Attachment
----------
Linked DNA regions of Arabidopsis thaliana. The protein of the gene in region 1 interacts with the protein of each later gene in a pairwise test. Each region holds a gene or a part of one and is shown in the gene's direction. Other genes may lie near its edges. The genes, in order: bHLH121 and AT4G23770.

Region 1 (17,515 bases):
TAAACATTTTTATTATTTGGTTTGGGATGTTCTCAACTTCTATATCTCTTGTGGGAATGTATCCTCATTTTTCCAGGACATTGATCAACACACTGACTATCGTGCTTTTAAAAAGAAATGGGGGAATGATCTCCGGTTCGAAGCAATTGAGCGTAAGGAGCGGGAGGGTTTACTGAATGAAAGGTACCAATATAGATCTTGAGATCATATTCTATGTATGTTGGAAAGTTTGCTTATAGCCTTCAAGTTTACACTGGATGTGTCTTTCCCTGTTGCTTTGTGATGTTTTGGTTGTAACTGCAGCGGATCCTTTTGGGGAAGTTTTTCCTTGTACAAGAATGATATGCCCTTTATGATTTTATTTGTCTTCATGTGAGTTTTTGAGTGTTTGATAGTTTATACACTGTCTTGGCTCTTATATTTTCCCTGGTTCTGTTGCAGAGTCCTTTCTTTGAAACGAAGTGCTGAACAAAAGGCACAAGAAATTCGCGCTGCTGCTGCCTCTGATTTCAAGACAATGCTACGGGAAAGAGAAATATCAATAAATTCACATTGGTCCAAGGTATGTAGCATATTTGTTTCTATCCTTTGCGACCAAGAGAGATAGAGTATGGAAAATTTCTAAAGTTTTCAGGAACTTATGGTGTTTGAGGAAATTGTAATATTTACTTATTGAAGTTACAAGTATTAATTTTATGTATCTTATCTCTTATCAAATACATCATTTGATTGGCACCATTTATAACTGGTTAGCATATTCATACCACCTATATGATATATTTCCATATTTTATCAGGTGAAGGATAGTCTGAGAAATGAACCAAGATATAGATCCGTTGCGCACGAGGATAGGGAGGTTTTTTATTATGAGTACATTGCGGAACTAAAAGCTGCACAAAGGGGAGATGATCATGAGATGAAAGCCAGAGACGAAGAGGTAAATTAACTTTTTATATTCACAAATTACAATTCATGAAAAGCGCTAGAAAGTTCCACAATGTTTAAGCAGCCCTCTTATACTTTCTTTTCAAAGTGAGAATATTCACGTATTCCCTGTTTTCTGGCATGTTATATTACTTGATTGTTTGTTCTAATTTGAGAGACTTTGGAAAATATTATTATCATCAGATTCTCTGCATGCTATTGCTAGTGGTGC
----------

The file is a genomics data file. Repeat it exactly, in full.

Linked DNA regions of Arabidopsis thaliana. The protein of the gene in region 1 interacts with the protein of each later gene in a pairwise test. Each region holds a gene or a part of one and is shown in the gene's direction. Other genes may lie near its edges. The genes, in order: bHLH121 and AT4G23770.

Region 1 (17,515 bases):
TAAACATTTTTATTATTTGGTTTGGGATGTTCTCAACTTCTATATCTCTTGTGGGAATGTATCCTCATTTTTCCAGGACATTGATCAACACACTGACTATCGTGCTTTTAAAAAGAAATGGGGGAATGATCTCCGGTTCGAAGCAATTGAGCGTAAGGAGCGGGAGGGTTTACTGAATGAAAGGTACCAATATAGATCTTGAGATCATATTCTATGTATGTTGGAAAGTTTGCTTATAGCCTTCAAGTTTACACTGGATGTGTCTTTCCCTGTTGCTTTGTGATGTTTTGGTTGTAACTGCAGCGGATCCTTTTGGGGAAGTTTTTCCTTGTACAAGAATGATATGCCCTTTATGATTTTATTTGTCTTCATGTGAGTTTTTGAGTGTTTGATAGTTTATACACTGTCTTGGCTCTTATATTTTCCCTGGTTCTGTTGCAGAGTCCTTTCTTTGAAACGAAGTGCTGAACAAAAGGCACAAGAAATTCGCGCTGCTGCTGCCTCTGATTTCAAGACAATGCTACGGGAAAGAGAAATATCAATAAATTCACATTGGTCCAAGGTATGTAGCATATTTGTTTCTATCCTTTGCGACCAAGAGAGATAGAGTATGGAAAATTTCTAAAGTTTTCAGGAACTTATGGTGTTTGAGGAAATTGTAATATTTACTTATTGAAGTTACAAGTATTAATTTTATGTATCTTATCTCTTATCAAATACATCATTTGATTGGCACCATTTATAACTGGTTAGCATATTCATACCACCTATATGATATATTTCCATATTTTATCAGGTGAAGGATAGTCTGAGAAATGAACCAAGATATAGATCCGTTGCGCACGAGGATAGGGAGGTTTTTTATTATGAGTACATTGCGGAACTAAAAGCTGCACAAAGGGGAGATGATCATGAGATGAAAGCCAGAGACGAAGAGGTAAATTAACTTTTTATATTCACAAATTACAATTCATGAAAAGCGCTAGAAAGTTCCACAATGTTTAAGCAGCCCTCTTATACTTTCTTTTCAAAGTGAGAATATTCACGTATTCCCTGTTTTCTGGCATGTTATATTACTTGATTGTTTGTTCTAATTTGAGAGACTTTGGAAAATATTATTATCATCAGATTCTCTGCATGCTATTGCTAGTGGTGC